A dog sledding trip that changed a man’s life

Dale Cabuquin
By Dale Cabuquin December 8, 2023 12:14

A dog sledding trip that changed a man’s life

By Dale Cabuquin

It was just a trip for entertainment. Little did he know, it would change his life.  

Michael McDowell went on a dog sledding trip in Ottawa in 2016 – something he now calls an animal exploitative industry. While watching the show, he wondered what these dogs had been doing and how they were treated. 

He was captivated by a brown and black dog who was chained up for entertainment to an extent of nine years.  

The dog’s name is Bubba. He is a mixed breed of Siberian Husky, Saint Bernard, Australian Cattle Dog, Catahoula Leopard dog and Great Dane.  

Since then, McDowell has become a vegan and animal liberation activist. 

Veganism is based on empathy 

McDowell went on to adopt Bubba. Three months after adopting the dog, he ventured into a vegan diet.  

Michael McDowell holds chained up Bubba. Photo courtesy of Michael McDowell.

“I started learning about what’s happening to animals,” McDowell said. “Veganism really pertains to animals, so it’s a strong emotional connection to my dog.” 

Veganism is the practice of not consuming animal products such as meat, eggs, dairy and honey as well as not using products that have been tested on animals.   

In a survey conducted by Statista published in August, there are 850,000 vegans in Canada with the majority residing in British Columbia.

In a similar survey, milk consumption recorded in 2022 hit a low of 58.2 liters per capita, that is equivalent to three buckets of milk. 

 It is a decrease of 10 liters or 2.64 gallons of milk per capita since 2015. The increase of vegans in Canada is said to be the reason behind the decline of milk consumption according to Statista.  

McDowell watched some footage of animals being slaughtered online and felt a sense of empathy. 

“When I think about a thought of us being tortured or killed or how I wouldn’t want it to happen for Bubba, I wouldn’t do it to other animals,” McDowell said.  

He has been a vegan for six years. He is also an Animal Liberation Activist. In 2019, he went to an animal liberation conference in Toronto. 

“It had a lot of different groups there and it opened up my eyes,” McDowell said. 

He also used to go to Ribfest and eventually, he protested against it. In 2019 he went to a Ribfest at the Riverfront Festival Plaza wearing a black cap with “vegan” written on it while holding a stencil saying “Live Vegan.” 

The history of veganism is traced back to the 1800s and in 1849, William Horsell published Kitchen Philosophy for Vegetarians, the first vegetarian cookery book. 

Michael McDowell holds a poster protesting against animal agriculture. Photo courtesy of Michael McDowell.

“I used to support Ribfest but then I didn’t think how my choices affected others and the world around me,” McDowell said. “I never thought I’d be a vegan or become a passionate Animal Liberation Activist.”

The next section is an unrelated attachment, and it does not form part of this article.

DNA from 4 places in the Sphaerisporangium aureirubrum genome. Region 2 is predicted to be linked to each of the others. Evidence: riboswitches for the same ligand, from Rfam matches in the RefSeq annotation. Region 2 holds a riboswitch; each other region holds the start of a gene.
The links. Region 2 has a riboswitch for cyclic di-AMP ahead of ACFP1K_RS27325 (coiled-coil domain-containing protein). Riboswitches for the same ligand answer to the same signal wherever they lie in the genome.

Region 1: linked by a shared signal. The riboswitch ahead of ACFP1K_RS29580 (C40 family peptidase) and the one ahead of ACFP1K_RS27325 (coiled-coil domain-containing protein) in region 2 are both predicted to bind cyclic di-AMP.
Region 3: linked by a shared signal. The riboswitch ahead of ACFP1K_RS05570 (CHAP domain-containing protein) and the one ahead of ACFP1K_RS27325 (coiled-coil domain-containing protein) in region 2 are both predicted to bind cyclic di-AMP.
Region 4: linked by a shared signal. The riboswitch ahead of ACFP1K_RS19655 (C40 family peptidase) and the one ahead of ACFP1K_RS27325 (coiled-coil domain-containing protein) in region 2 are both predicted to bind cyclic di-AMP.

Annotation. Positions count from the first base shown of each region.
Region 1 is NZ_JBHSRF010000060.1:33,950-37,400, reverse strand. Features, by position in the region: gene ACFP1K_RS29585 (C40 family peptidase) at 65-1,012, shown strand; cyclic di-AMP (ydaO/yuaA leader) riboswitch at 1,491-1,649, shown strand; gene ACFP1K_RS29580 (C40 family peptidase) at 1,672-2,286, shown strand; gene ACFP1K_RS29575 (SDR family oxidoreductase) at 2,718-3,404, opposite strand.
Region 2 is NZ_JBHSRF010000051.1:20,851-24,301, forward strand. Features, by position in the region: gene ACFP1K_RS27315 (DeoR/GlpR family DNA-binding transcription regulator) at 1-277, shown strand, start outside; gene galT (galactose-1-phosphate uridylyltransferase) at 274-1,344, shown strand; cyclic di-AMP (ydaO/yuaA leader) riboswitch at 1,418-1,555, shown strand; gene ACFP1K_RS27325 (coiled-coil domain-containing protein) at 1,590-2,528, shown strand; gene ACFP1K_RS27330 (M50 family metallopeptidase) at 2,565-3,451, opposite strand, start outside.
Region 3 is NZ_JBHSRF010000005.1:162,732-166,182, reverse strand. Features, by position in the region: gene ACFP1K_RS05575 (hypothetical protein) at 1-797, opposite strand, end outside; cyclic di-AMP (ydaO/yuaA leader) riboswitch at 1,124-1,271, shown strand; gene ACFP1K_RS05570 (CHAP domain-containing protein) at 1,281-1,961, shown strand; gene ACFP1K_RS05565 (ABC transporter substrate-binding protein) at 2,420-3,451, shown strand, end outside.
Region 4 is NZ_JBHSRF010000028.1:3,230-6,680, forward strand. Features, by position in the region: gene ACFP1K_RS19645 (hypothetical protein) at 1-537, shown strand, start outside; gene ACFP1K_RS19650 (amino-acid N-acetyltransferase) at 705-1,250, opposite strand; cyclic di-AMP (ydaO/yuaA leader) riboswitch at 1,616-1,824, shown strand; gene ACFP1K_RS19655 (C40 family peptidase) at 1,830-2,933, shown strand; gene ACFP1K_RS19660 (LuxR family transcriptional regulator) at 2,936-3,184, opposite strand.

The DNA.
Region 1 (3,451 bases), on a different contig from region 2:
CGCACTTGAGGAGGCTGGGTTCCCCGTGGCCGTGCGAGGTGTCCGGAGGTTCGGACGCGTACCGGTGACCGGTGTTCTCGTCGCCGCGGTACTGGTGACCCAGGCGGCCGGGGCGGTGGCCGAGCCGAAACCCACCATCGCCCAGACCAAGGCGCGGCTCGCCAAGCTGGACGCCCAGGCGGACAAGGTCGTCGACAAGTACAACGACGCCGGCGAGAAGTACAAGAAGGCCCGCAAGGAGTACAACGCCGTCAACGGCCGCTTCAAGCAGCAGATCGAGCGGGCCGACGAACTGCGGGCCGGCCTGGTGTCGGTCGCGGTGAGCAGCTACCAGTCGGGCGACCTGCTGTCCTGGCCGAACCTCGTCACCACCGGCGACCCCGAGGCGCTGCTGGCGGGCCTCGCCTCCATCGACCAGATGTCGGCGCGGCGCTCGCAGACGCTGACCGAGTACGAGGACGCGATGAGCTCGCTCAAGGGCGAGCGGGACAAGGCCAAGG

According to McDowell, all he wanted to do was inform people and care about other forms of life. 

“This isn’t about me forcing anything onto you,” McDowell said. “I can’t force anyone to go Vegan. I used to live a different lifestyle and that lifestyle forced my views upon the innocent. I’m not here to speak for non-human animals, I’m here to amplify their voices.”  

McDowell – an integral part of Windsor’s Sweet Life of Vegan.  

Meaghan Marton-Westlake, the 2017 Outstanding Canadian Award winner for her charitable works to youth and children, is the founder of the Sweet Life of Vegan potlucks in Windsor.  

Having a similar lifestyle, Westlake and McDowell became friends in 2017. Both of them volunteered every Sunday in an animal sanctuary at Charlotte’s Freedom Farm.  

According to Westlake, he was one of the reasons why the group was established.  

“I remember asking him if I should start monthly potlucks before it even began and he was very encouraging,” Westlake said. “Ever since the beginning Michael barely missed an event. He always showed up eager to meet new people, make connections and spread the message of Veganism and animal rights.”  

McDowell said over 100 people have gone to the monthly potlucks from previous years. The event has gathered Vegans and non-Vegans to share food and recipe.  

According to Westlake, the potluck has been an opportunity to welcome a community and share Vegan morals and ethics.  

This year, Westlake got married and moved to Alberta. She said McDowell was the first person she tapped to take over the hosting role of the potlucks. 

To date, The Sweet Life of Vegan Potlucks has 199 members on Facebook.  

“He was the one I would trust with the community I had built over the last five years in Windsor and I’m really happy he agreed to take on the task,” Westlake said. “He is a very passionate person with a big heart. He deeply cares about animals and the environment. He is a great friend who is always up for a deep discussion or sharing advice.”  

Dale Cabuquin
By Dale Cabuquin December 8, 2023 12:14

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